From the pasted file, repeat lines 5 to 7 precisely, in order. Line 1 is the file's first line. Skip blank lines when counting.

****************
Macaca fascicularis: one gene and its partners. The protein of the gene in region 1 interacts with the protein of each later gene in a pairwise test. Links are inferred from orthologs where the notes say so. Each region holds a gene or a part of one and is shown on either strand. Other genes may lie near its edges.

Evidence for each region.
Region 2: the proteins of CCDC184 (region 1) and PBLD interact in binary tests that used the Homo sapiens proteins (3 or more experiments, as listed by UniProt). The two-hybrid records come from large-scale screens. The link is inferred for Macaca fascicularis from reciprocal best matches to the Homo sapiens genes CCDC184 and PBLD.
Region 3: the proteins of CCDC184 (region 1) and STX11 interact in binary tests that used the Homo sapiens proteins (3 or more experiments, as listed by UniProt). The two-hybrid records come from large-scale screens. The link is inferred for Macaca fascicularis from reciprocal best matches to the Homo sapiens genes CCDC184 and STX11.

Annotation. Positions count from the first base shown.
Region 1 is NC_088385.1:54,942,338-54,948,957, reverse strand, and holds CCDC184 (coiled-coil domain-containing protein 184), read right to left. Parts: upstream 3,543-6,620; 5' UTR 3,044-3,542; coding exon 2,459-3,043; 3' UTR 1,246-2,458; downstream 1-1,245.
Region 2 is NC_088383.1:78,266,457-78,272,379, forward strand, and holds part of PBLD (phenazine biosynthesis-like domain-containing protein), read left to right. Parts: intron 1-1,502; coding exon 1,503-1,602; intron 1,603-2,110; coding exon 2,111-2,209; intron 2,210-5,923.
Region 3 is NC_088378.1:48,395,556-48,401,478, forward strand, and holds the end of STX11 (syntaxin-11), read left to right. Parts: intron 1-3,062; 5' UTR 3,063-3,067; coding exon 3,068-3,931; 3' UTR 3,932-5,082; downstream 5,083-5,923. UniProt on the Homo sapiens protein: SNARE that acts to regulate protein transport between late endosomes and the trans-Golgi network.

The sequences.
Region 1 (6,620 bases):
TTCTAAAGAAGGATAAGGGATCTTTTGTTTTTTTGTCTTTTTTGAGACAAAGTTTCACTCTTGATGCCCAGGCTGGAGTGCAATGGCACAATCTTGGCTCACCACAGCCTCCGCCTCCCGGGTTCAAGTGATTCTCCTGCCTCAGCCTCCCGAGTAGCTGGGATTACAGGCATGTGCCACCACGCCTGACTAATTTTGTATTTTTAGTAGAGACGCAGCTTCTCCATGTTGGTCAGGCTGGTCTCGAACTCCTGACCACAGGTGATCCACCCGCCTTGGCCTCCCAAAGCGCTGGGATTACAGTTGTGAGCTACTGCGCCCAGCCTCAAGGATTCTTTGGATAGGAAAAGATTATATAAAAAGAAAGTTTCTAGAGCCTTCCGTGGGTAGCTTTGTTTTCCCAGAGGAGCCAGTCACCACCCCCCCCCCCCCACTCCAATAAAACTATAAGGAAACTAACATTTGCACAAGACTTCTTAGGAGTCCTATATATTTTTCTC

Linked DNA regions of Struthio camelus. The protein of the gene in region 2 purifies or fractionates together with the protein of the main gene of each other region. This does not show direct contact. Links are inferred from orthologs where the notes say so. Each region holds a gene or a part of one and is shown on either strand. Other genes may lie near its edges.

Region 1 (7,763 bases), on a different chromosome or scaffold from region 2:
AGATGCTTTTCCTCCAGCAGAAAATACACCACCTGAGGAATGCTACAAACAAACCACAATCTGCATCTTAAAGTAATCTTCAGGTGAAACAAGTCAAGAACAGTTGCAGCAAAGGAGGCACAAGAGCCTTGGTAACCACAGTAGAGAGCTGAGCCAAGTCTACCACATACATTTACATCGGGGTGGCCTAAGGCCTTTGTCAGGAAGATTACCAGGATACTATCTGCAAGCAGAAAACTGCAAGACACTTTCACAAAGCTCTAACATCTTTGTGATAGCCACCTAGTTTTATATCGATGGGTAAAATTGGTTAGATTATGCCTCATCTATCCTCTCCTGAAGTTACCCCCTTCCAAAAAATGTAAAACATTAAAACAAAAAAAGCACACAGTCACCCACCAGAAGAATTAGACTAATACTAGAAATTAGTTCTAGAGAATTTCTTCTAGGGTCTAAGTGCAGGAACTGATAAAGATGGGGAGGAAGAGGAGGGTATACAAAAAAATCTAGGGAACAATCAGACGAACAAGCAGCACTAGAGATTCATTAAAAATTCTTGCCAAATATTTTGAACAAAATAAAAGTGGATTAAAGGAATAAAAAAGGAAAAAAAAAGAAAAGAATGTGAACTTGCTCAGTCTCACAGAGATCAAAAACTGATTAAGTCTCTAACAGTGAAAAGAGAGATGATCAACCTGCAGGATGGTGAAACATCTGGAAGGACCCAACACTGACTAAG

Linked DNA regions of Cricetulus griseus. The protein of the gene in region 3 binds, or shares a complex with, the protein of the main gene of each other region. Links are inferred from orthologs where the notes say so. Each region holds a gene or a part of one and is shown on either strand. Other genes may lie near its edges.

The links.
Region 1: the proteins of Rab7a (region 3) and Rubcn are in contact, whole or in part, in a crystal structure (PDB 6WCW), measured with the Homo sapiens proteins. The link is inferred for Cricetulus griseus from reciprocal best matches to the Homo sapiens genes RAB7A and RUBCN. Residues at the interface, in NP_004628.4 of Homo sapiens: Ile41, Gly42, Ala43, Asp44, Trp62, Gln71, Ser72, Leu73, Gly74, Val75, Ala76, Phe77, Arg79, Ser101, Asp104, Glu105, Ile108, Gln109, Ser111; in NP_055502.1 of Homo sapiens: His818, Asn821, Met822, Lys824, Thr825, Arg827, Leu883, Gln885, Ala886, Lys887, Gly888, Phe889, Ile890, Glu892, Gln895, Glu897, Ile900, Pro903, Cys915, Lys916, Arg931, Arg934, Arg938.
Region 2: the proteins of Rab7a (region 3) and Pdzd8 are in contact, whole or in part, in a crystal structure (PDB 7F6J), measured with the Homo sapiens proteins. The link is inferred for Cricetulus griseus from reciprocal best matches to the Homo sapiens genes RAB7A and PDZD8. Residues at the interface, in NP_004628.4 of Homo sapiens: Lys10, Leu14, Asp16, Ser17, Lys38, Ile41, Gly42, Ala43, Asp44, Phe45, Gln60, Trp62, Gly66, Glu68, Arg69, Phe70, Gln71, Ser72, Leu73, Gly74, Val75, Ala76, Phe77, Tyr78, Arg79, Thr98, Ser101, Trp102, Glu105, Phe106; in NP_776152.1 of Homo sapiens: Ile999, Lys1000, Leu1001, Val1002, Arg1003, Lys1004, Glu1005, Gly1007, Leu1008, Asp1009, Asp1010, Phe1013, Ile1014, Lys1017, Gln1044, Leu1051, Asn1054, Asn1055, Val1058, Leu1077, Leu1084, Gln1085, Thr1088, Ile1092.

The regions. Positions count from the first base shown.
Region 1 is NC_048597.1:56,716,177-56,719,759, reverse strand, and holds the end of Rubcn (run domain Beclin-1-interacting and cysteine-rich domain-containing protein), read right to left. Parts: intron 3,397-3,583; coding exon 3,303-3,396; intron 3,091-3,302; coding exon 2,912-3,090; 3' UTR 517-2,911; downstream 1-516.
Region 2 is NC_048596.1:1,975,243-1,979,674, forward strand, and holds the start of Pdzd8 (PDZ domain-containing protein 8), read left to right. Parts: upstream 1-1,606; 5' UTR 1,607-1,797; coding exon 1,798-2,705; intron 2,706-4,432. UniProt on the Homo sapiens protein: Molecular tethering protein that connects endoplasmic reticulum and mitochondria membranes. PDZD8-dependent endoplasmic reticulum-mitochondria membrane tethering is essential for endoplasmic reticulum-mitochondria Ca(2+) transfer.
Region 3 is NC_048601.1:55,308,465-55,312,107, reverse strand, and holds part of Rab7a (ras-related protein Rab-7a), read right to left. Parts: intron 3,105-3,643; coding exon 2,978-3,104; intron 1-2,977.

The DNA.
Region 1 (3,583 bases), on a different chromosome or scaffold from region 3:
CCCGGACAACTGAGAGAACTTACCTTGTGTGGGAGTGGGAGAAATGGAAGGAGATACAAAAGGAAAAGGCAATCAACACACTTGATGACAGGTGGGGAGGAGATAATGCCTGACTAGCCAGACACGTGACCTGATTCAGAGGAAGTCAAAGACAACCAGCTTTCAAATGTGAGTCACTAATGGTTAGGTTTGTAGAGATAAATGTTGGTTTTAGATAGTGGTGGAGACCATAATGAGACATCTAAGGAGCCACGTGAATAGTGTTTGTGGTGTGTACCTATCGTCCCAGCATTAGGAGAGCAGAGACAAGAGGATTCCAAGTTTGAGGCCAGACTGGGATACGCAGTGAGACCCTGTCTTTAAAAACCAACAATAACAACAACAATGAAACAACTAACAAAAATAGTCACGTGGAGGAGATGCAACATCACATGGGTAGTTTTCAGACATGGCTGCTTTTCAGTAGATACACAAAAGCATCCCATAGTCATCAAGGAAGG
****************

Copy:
Annotation. Positions count from the first base shown.
Region 1 is NC_088385.1:54,942,338-54,948,957, reverse strand, and holds CCDC184 (coiled-coil domain-containing protein 184), read right to left. Parts: upstream 3,543-6,620; 5' UTR 3,044-3,542; coding exon 2,459-3,043; 3' UTR 1,246-2,458; downstream 1-1,245.
Region 2 is NC_088383.1:78,266,457-78,272,379, forward strand, and holds part of PBLD (phenazine biosynthesis-like domain-containing protein), read left to right. Parts: intron 1-1,502; coding exon 1,503-1,602; intron 1,603-2,110; coding exon 2,111-2,209; intron 2,210-5,923.